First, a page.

The closest article I can find regarding Vietnam’s testing is seen here.

https://www.reuters.com/article/us-health-coronavirus-vietnam-fight-insi-idUSKBN22B34H

Things to note…as of end of April, 213K tests were supposedly performed. “Laboratories” increased from 3 to 112.

Sounds great until you think about it. 96M population according to article, 213K tests…. so 0.22% of the population tested.

3 labs to 112 to test those 213K tests….laboratories built from the ground up? That’s amazing if that were the case but did you notice that makeshift tent in the article with the lab techs doing the testing out in the open air? I’m going to bet the 109 new “laboratories” are those.

So why would Vietnam want to have the perception of being on top of the corona virus when modern countries are struggling?

Read the article a little further and maybe you can get a glimpse…

Vietnam is positioning itself as a safe place to do business.

Reuters could not independently verify the accuracy of the government’s testing data. The Vietnamese government did not reply to questions about its data and the extent of its awareness of virus-related cases. The two officials leading the country’s efforts against the virus were not made available for interviews to answer questions about their work. “

#181 SoggyShorts on 07.12.20 at 1:30 pm

#177 Stoph on 07.12.20 at 12:36 pm
#136 Sail Away on 07.11.20 at 10:22 pm
#116 Stoph on 07.11.20 at 8:14 pm
#83 SoggyShorts on 07.11.20 at 5:28 pm
#24 Stoph on 07.11.20 at 12:36 pm
#6 haylor_taylor on 07.11.20 at 10:53 am
—————–
Don’t forget to use Norbert’s Gambit when exchanging large amounts of CAD into USD or vice versa to save currency exchange fees. YouTube’s has some good how-to videos.
—————–
Try Canadian Couch Potato and Bogleheads websites- lots of portfolios there. Also, I’ve moved to Transferwise for exchanging instead of Norbert’s. Nothing wrong with Norbert’s but it is a bit more cumbersome.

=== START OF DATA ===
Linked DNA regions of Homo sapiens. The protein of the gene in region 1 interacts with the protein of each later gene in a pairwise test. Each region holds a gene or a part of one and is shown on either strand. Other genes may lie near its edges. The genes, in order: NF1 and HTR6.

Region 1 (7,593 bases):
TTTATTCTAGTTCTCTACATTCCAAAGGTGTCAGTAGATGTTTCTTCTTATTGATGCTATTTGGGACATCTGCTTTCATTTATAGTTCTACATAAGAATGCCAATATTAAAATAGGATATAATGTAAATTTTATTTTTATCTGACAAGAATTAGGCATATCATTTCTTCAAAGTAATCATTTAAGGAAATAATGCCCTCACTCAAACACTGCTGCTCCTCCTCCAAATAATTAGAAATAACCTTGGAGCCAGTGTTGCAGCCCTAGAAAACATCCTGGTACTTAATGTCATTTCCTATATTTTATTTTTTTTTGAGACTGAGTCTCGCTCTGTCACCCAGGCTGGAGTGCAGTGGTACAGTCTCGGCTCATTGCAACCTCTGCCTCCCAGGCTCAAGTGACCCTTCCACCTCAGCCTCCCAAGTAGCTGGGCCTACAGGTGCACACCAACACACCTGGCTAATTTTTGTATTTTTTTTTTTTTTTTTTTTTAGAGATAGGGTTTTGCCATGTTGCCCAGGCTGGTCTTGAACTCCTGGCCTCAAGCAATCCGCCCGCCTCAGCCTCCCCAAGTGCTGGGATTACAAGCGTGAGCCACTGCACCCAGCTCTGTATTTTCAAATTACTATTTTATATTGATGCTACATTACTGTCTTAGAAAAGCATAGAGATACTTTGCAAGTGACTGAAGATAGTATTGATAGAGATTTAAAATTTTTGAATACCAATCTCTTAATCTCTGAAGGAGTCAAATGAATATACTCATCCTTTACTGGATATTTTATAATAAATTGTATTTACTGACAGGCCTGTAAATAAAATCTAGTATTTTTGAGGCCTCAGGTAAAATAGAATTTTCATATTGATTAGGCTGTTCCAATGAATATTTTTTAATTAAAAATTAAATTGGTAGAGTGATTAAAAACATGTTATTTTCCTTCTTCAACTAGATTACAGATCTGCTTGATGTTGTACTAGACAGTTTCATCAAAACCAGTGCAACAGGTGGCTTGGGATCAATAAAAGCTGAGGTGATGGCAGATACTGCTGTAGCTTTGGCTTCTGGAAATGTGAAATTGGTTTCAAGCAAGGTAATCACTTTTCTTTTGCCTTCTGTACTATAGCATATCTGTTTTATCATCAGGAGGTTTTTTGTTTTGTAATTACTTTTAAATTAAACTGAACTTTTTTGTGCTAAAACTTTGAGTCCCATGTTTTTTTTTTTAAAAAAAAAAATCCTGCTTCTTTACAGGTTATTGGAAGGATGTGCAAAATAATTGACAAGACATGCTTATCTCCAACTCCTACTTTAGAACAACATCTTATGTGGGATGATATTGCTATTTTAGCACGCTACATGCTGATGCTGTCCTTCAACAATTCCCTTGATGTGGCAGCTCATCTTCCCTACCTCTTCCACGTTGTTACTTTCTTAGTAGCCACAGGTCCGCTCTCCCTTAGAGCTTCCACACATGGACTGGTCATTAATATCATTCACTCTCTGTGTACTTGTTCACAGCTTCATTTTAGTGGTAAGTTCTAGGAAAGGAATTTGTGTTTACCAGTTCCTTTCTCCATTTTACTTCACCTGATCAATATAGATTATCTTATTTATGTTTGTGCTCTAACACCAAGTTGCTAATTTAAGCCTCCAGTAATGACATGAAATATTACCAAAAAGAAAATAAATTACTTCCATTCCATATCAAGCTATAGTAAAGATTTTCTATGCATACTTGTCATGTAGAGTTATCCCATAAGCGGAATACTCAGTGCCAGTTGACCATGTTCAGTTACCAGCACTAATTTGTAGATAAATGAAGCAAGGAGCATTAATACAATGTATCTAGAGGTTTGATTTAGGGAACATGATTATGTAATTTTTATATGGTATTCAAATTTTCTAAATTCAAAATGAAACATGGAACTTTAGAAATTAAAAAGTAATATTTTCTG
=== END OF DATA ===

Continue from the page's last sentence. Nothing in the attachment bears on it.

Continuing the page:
************************
I use questrade and only need norbert’s about once per year- they seem to be pretty quick about it although I have nothing to compare it to.

What do you have for USD:CAD weighting? My 30% just kinda happened that way.

#182 SoggyShorts on 07.12.20 at 1:35 pm

#106 n1tro on 07.11.20 at 7:35 pm
#73 SoggyShorts on 07.11.20 at 4:44 pm

Remember, people were wearing masks from the start and then were told to NOT wear them because they were ineffective,

This is a combination of 2 major factors
1. They were worried about a lack of masks for hospital workers which, based on those pricks who bought up everything and tried to sell it on Ebay/Amazon seemed a bit justified
2. It was poorly explained that wearing a mask keeps others safer from your droplets.

then are told masks “can” help prevent the spread.
Yes. As the fear of running out of masks for front line workers was reduced and the understanding of how simple masks reduce the spread was better explained & understood changes in recommendations and policy were made

But now it is seems it is scientific fact our fabric masks are going to make the difference?
Perhaps not THE difference, but A difference most certainly.

Ok, so how effective are they to airborne covid-19?
Greater than zero.

Do you see a need for any studies now or is it obvious of what the results are??
Absolutely, in order to determine what masks are best, but I do not believe a study is required to determine if any mask> no mask, and the easy answer is to wear what you can while in public until such information is available.